The study, published today in the New England Journal of Medicine, notes the urgent need for “alternative strategies for the prevention of HIV transmission from mother to child, as well as for the treatment of HIV infection…”
Since 2000, the standard approach for preventing HIV transmission from infected pregnant women to their children in African nations has been a single dose of the antitretroviral drug Nevirapine, administered to the mother while in labor and to the child at birth. Palumbo says that treatment regimen prevented HIV infection in about half of the cases, presenting an inexpensive and simple prevention approach.
“The Achilles heel in this regimen, though, is that the HIV virus in the mothers and in those infants who became infected frequently developed resistance to Nevirapine,” says Palumbo. “Although that resistance fades over time, the Nevirapine-only prevention regimen resulted in uncertainty over later treatment efforts, especially since first-line treatment was also dependent on Nevirapine.”
As the result of a National Institutes of Health conference to find trials to improve the effectiveness of treatment for pediatric HIV, Palumbo and his colleagues designed and conducted a trial at 10 sites in six African nations, involving 164 HIV-infected children six to 24 months of age who qualified for treatment according to World Health Organization (WHO) criteria. The initial therapy consisted of the antiretroviral drugs Zidovudine and Lamivudine, plus either Nevirapine or Ritonavir-boosted Lopinavir, also known as Kaletra. The result: the use of antiretrovirals with Kaletra was proven to be so superior that the WHO revised its guidelines for treatment of pediatric HIV.
“We set out to see if enhancing a common three-drug treatment for HIV with either Nevirapine or Kaletra represented a reasonable standard of care,” says Palumbo. “We demonstrated the clear superiority of Kaletra, and when the study results became available the WHO revisited and revised its guidelines.”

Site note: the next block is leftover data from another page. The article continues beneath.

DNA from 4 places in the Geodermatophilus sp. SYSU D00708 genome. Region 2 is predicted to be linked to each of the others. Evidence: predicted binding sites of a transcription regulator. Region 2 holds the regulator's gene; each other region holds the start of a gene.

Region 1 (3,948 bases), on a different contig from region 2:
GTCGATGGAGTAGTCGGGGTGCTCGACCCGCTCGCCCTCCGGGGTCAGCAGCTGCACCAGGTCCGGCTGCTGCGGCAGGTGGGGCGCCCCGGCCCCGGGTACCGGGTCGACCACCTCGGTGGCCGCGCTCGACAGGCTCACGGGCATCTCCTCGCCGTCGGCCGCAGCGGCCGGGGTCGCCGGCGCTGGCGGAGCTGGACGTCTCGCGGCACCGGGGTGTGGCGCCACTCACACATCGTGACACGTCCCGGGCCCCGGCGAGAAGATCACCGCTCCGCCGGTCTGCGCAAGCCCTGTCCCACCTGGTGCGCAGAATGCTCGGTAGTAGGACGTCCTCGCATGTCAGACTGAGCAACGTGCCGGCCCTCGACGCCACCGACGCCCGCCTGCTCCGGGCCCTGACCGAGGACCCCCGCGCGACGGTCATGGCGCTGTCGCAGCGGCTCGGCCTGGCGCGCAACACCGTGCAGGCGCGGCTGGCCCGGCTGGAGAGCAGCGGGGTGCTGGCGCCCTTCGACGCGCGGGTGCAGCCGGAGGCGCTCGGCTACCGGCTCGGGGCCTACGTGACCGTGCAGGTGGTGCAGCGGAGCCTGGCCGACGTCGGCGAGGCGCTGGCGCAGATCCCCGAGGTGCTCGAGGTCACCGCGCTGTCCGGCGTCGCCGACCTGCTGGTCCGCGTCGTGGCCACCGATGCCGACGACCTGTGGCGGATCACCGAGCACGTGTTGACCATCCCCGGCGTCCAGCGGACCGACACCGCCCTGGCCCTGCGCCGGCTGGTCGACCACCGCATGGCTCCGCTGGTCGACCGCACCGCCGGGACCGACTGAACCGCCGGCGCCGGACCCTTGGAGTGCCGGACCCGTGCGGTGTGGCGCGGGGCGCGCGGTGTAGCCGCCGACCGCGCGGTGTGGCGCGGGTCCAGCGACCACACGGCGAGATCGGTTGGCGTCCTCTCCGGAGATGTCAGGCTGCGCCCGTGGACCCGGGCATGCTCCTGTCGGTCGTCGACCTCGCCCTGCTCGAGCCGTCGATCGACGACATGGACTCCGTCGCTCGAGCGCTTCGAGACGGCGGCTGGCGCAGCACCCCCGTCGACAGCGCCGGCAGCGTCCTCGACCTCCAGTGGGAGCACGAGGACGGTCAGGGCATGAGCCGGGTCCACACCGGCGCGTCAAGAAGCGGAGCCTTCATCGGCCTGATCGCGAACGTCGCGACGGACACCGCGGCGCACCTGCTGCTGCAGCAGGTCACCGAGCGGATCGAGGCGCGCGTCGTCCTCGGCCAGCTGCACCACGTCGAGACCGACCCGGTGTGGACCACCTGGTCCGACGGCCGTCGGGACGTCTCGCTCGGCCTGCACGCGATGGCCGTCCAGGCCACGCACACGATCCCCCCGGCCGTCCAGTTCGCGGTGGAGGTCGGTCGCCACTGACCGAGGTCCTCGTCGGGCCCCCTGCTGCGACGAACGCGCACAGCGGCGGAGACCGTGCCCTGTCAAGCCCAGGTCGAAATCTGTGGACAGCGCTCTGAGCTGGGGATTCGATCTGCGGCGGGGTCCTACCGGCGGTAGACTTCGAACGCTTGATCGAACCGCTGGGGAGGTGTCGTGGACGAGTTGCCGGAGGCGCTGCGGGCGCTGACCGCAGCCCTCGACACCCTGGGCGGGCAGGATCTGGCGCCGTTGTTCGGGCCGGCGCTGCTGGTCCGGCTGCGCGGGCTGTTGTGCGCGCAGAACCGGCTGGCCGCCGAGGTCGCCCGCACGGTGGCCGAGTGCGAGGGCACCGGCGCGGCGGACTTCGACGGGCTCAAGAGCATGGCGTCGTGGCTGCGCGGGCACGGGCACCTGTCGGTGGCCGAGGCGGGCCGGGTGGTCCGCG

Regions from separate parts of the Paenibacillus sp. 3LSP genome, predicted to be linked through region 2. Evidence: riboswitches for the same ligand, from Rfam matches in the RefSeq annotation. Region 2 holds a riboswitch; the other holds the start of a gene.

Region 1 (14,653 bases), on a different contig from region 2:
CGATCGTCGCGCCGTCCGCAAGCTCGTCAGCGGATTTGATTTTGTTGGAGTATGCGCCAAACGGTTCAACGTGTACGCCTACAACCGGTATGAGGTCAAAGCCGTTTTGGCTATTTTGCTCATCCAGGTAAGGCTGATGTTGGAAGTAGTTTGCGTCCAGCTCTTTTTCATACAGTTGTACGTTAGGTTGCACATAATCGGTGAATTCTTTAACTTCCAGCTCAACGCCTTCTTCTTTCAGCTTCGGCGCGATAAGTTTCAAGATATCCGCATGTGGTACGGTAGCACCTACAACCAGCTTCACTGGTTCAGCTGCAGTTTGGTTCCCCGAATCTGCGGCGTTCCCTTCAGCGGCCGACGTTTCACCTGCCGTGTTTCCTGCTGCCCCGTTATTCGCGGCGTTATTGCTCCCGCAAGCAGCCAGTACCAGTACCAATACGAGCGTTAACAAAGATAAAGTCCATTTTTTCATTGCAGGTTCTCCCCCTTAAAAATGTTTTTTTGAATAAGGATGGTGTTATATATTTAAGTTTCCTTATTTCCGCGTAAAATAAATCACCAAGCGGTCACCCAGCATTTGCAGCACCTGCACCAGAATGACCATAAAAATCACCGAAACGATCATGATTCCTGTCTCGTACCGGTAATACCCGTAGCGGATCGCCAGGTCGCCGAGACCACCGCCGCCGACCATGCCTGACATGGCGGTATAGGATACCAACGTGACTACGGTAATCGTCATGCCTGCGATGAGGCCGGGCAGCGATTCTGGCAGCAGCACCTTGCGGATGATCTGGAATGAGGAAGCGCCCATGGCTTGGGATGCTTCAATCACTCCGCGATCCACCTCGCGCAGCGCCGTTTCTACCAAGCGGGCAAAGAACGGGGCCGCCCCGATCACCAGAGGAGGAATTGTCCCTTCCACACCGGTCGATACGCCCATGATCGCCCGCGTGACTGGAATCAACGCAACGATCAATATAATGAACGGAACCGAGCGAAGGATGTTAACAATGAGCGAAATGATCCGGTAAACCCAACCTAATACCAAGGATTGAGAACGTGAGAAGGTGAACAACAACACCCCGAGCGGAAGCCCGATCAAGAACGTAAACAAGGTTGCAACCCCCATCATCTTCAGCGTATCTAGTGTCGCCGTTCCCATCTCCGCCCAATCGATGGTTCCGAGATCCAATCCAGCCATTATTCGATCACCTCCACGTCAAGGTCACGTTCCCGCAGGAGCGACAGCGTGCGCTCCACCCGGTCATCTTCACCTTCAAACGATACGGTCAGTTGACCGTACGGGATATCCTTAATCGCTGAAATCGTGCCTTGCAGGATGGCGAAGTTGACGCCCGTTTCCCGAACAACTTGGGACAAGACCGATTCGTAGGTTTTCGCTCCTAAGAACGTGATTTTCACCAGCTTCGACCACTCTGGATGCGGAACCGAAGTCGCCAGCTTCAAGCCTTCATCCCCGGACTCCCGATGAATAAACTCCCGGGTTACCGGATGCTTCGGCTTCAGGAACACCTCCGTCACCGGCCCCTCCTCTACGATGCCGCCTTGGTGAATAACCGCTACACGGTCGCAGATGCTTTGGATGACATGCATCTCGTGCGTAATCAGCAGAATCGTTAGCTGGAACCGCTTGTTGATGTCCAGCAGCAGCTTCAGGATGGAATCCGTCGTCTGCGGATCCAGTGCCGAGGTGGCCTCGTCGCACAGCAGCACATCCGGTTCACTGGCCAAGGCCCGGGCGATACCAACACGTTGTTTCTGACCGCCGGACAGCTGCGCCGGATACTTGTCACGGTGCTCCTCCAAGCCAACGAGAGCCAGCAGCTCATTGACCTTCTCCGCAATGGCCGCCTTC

In an editorial accompanying the article, the Journal praises the results of the study, along with another study of HIV-infected mothers conducted simultaneously by another research group. “These studies help equip us with strategies to deal with the current imperfections in our scale-up efforts,” wrote editorial authors Marc Lallemant, M.D. and Gonzague Jourdain, M.D. “With new WHO guidelines calling for increased access to therapy and prophylaxis … the goal of eradicating pediatric HIV is within sight.”
But that eradication isn’t necessarily on the near horizon, cautions Palumbo. He cites the nearly 10 years it took for the Nevirapine regimen to become commonly accepted in African nations, and notes the economic and political barriers to rapid acceptance of the new WHO guidelines.
“The recommendations need to filter down from the WHO to the countries, which are then faced with the question of how to operationalize those recommendations. It’s a laborious process … it takes time.”
A second cohort of 288 children is still being studied under Palumbo’s P1060 study which is being conducted by the NIH-funded IMPAACT Network in which Palumbo holds a leadership role. In that section of the study, a head-to-head comparison of the effectiveness of Nevirapine versus Kaletra is being measured in infants who have never been previously exposed to Nevirapine. That portion of the study is expected to end in March, 2011.
Regardless of the results, Palumbo notes the extraordinary efforts of an international team of 19 researchers from 18 different institutions.
“This is a remarkable team. There was a lot of ground work to be done at 10 different sites across six countries. The volunteer families and their infants place enormous trust in the clinical research teams. It is an incredible collaboration.”
Rick Adams (603) 653-1913 email@example.com